• Right to free higher education?


    THE idea of a university as a community (universitas) of scholars and teachers who uphold academic freedom to pursue truth is valid–at least conceptually–for all higher educational institutions (HEIs) in the Philippines, be they public or private.

    What separates higher education from basic education is the level of instruction that is “higher” than what is deemed basic for all, and the constitutionally protected academic freedom with which an HEI conducts its instruction, pursues its research and serves its community. In academic freedom, truth is pursued and critical minds molded in an arena that is not pre-determined by ideology, religious belief or pragmatism. Concepts crucial to human life on this earth such as “God,” “nature,” “humanity,” “development,” “utility,” “happiness,” “human flourishing” and “the common good” are discussed and debated in higher education, even as knowledge and skills pertinent to professions are imparted. In the higher education arena, the pros and cons of the global economic system and the nation’s participation in or abstention from it is fair game for serious inquiry. More important than the essential budgets that are used for university operations are the members of the university community who pursue and share truth through their special competencies and skills wisely. These competencies are priceless. To be part of a functioning university community is invaluable.

    The Constitution says: “The State shall protect and promote the right of all citizens to quality education at all levels and shall take appropriate steps to make such education accessible to all” (Art. XIV, Sec. 1). Consequently: “The state shall: (1) establish, maintain and support a complete, adequate and integrated system of education relative to the needs of the people and society; (2) establish and maintain a system of free public education in the elementary and high-school levels. Without limiting the natural right of parents to rear their children, elementary education is compulsory for all children of school age” (Art. XIV, Sec. 2).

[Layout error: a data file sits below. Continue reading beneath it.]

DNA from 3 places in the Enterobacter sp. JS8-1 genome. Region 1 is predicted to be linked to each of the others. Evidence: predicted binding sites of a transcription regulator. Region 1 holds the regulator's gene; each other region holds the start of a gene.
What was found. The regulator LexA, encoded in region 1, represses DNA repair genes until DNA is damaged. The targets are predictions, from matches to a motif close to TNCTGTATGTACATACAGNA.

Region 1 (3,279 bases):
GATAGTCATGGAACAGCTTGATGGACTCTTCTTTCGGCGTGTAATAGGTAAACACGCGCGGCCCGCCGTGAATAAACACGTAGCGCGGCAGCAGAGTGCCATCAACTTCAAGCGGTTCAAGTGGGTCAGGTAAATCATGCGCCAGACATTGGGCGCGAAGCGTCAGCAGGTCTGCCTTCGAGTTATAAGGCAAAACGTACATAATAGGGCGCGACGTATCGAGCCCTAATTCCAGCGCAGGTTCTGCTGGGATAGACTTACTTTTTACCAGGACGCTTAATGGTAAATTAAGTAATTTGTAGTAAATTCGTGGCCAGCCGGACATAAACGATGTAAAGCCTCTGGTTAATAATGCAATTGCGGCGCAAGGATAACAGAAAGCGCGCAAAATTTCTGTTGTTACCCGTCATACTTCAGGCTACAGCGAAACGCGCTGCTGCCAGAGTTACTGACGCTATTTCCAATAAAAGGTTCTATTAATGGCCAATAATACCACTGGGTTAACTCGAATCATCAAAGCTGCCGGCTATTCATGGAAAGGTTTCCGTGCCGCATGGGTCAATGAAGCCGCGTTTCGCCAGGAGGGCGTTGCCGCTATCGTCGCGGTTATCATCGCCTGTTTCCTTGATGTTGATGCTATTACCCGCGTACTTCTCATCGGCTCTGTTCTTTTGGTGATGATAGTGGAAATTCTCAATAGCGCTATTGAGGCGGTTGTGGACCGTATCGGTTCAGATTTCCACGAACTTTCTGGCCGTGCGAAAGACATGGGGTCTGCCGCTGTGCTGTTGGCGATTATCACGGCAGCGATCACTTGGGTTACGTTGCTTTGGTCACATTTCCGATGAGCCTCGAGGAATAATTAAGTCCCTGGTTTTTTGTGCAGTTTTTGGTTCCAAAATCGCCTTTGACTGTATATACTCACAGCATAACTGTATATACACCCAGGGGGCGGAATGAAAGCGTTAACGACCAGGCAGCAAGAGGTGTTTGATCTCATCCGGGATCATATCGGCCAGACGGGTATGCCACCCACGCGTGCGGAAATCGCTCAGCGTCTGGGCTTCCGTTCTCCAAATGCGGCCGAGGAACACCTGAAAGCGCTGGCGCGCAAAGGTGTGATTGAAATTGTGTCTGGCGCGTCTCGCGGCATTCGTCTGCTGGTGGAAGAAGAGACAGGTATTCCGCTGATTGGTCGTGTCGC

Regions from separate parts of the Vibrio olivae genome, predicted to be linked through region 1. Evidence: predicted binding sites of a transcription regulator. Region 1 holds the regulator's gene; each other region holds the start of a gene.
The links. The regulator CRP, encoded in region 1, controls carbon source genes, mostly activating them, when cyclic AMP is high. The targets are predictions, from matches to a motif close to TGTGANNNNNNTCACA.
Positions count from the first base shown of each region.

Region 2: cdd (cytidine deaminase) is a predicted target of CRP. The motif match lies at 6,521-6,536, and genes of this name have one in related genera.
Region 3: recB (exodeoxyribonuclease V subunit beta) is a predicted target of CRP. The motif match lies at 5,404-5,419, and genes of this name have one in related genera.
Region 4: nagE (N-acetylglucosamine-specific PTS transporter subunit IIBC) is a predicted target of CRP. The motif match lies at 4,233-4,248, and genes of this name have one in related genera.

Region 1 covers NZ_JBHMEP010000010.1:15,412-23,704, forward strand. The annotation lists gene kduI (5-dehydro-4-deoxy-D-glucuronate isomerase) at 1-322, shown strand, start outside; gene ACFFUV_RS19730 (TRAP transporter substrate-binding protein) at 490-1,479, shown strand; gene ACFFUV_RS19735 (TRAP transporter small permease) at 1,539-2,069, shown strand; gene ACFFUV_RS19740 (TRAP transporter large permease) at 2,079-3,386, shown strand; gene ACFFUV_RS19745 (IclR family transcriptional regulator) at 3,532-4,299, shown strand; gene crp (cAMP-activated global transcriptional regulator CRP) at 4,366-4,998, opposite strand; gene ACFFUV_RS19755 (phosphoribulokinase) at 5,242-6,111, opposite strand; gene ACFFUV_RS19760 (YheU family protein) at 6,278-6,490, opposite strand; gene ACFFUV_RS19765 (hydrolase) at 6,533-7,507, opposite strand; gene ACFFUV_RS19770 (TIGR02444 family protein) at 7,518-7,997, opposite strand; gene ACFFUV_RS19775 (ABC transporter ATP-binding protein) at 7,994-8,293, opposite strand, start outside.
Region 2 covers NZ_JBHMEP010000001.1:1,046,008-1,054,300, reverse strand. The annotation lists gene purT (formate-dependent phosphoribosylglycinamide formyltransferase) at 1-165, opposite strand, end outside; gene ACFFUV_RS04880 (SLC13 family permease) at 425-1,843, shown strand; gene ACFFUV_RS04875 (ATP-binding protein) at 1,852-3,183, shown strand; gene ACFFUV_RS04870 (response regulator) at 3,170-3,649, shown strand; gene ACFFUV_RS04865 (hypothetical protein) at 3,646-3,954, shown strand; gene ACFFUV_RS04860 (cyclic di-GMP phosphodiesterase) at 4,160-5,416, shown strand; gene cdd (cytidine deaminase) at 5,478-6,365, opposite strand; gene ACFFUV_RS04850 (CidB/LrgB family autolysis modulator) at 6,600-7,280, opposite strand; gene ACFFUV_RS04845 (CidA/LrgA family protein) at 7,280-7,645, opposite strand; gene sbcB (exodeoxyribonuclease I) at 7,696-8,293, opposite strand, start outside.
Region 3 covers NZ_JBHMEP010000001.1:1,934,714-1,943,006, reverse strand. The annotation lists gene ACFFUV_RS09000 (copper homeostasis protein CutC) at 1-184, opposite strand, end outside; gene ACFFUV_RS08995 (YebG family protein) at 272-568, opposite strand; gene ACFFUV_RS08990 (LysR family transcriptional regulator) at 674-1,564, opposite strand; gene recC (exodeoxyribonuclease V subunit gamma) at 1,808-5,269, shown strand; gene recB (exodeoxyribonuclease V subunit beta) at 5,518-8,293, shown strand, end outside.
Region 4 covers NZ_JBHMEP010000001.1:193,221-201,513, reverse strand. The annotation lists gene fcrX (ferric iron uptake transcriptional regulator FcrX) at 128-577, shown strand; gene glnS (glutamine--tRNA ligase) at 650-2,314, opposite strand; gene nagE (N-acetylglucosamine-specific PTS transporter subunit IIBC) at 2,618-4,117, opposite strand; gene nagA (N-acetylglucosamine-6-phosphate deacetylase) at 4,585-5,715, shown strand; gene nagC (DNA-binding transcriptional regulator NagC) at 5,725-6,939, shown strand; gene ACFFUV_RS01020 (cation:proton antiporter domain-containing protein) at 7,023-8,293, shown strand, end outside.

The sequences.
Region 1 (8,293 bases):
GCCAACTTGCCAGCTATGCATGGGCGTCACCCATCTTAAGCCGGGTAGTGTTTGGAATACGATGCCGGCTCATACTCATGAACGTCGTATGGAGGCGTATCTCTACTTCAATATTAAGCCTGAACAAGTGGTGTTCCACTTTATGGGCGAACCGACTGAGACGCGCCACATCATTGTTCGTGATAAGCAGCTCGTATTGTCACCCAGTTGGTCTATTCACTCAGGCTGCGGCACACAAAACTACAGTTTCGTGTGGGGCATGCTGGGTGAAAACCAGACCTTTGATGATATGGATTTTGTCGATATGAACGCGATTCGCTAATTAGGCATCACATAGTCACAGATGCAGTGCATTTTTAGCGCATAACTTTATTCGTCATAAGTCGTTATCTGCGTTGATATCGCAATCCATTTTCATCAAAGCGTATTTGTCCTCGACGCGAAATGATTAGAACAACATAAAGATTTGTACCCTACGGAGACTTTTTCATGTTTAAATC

Recognizing the right of all to education on all levels, education is to be accessible to all. But access to education at all levels does not guarantee free education. The Constitution provides free education only in the elementary and high school levels. Pertinent to higher education, the Constitution says “every citizen has the right to choose a profession or course of study subject to fair and equitable admission and academic requirements” (Art. XIV, Sec. 5, par.3). Among the admission requirements may be appropriate intellectual skills and integrity as well as the responsibility to pay for the cost of higher education. Though all may have access to it, higher education de facto may in itself not be for all. Unlike basic education, it is not compulsory. It may be beneficial to individuals and society, but not required nor appropriate for all. Wherever higher education is free, it is a privilege, not a right.

    Rep. Sherwin Gatchalian of Valenzuela City (Metro Manila) understands the benefits of higher education. It can pull individuals and families dramatically out of poverty. It can give the country greater competitiveness in the current global shift toward knowledge economies. From this, however, he concludes: “Given the individual and social advantages of higher education, it would be greatly beneficial to the Philippines if higher education would be given the same level of importance as basic education and secondary education. This would mean implementing a simple but revolutionary education reform– the institutionalization of tuition-free tertiary education.” His House Bill 5905 therefore would institute “tuition-free tertiary education in state universities and colleges (SUCs)” to “increase access to the Philippine higher education system” just as in Denmark, Finland, Germany, Sweden, Brazil and Chile.”